Now that the open-source initiative for LiveCode has been successful, it is time to make clear where we stand. Economy-x-Talk has quite a few products for LiveCode developers, who might include these products in their own projects. Installer Maker is evidently distributed together with other projects. Would there be any conflicts between closed and open-source license conditions, if Installer Maker is used to distribute open-source products? Not from our point of view, but there are a few issues you might want to keep in mind.
The Installer Maker license isn’t necessarily in contradiction with relatively flexible open source licenses. As long as you consider the installer as a way to distribute your software rather than as a part of your software, you can use Installer Maker for your open-source project. Only very strict open-source licenses might prohibit this.
Most discussions about whether it is allowed to combine open-source and closed-source software in one project boils down to the question whether the software is linked dynamically or statically. First of all, one might argue that Installer Maker and the open-source software it is supposed to install aren’t linked at all, because there is no functional relationship between the two.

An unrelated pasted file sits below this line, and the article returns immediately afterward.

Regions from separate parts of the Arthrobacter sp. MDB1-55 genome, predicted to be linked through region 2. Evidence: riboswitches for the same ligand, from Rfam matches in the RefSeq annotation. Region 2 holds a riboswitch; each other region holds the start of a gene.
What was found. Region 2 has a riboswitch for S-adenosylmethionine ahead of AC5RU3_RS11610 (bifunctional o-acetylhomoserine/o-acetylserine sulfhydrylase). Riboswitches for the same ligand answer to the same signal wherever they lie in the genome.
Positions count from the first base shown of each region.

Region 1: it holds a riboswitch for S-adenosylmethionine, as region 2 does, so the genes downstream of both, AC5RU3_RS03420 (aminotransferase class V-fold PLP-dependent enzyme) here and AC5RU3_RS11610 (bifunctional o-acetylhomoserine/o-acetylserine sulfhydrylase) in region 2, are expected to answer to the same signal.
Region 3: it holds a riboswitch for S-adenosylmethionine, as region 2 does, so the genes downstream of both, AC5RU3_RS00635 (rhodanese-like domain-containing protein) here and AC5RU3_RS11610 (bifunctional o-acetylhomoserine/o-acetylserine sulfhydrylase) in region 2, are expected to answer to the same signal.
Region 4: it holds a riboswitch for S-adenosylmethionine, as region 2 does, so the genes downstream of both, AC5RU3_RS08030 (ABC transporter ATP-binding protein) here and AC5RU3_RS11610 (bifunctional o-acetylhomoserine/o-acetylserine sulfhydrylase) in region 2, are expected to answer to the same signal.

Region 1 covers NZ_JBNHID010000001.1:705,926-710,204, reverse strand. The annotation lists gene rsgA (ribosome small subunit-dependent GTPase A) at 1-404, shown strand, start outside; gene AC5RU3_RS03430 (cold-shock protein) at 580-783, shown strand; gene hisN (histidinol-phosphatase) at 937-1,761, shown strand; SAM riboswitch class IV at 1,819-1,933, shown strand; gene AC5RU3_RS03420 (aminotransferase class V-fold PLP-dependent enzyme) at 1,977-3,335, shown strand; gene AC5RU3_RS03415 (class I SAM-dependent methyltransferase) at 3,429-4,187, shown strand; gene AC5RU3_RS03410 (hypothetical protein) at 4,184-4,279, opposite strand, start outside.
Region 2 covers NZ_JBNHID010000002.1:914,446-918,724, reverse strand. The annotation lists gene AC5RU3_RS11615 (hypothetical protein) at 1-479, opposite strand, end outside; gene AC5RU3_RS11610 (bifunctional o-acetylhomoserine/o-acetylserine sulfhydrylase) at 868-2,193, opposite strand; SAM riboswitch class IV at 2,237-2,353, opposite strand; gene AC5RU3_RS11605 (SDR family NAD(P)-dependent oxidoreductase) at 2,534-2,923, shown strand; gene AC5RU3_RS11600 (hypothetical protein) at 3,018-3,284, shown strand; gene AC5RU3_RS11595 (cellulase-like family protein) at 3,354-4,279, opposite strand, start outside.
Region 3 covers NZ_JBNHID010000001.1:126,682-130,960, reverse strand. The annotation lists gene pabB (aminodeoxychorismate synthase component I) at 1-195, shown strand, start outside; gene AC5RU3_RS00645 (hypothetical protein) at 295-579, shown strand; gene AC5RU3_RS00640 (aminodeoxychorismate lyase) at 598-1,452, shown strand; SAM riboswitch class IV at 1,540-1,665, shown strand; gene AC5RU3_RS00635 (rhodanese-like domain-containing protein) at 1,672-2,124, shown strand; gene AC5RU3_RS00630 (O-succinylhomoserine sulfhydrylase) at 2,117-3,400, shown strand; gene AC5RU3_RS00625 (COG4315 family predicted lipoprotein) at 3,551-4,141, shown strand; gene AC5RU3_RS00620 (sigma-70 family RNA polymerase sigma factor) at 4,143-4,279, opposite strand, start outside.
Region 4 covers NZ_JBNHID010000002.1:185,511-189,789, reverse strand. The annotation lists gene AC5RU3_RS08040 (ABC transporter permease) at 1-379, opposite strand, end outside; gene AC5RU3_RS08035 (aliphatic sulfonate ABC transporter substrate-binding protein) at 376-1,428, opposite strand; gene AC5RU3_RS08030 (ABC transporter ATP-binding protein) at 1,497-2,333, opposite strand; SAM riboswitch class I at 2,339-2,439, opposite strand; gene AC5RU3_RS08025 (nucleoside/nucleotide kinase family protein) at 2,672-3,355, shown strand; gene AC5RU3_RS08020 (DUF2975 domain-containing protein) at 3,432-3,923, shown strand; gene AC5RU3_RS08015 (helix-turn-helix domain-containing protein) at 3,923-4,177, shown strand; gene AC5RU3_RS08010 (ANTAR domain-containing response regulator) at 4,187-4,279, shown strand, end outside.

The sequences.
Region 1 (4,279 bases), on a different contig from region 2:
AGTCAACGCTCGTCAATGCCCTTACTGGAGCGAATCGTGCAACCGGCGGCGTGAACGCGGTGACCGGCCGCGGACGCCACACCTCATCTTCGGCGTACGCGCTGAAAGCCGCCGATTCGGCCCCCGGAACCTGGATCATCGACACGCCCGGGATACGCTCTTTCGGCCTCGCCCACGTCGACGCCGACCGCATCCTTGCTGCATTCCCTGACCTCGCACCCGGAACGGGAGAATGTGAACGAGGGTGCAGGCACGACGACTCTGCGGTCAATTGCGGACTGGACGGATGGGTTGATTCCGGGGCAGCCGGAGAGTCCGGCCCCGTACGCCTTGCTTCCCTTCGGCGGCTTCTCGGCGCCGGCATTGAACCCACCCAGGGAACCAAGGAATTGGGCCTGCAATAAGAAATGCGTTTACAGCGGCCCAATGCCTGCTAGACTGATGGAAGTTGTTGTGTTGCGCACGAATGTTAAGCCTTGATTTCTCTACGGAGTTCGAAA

Second, any linkage would be dynamical, because to embed a project in Installer Maker, neither Installer Maker nor the open-source project needs to be modified. (Statically linked software needs to be modified before it is compiled, because the programming code contains calls to the “other” software and these calls combine the two projects into one big new open-source project, which doesn’t happen in the case of Installer Maker).
Because the Installer Maker plugin is protected by a password, you can’t use the plugin in the open-source version of LiveCode. The OS version of LiveCode doesn’t include the password routine necessary to open password-protected stacks. You need to use the standalone version of Installer Maker instead.
Therefore, you may assume that you can safely use the standalone version of Installer Maker with most open-source projects, particularly with the open-source version of LiveCode. In case of any doubts, please consult with a legal expert.
You can find the standalone version of Installer Maker at http://qery.us/oc .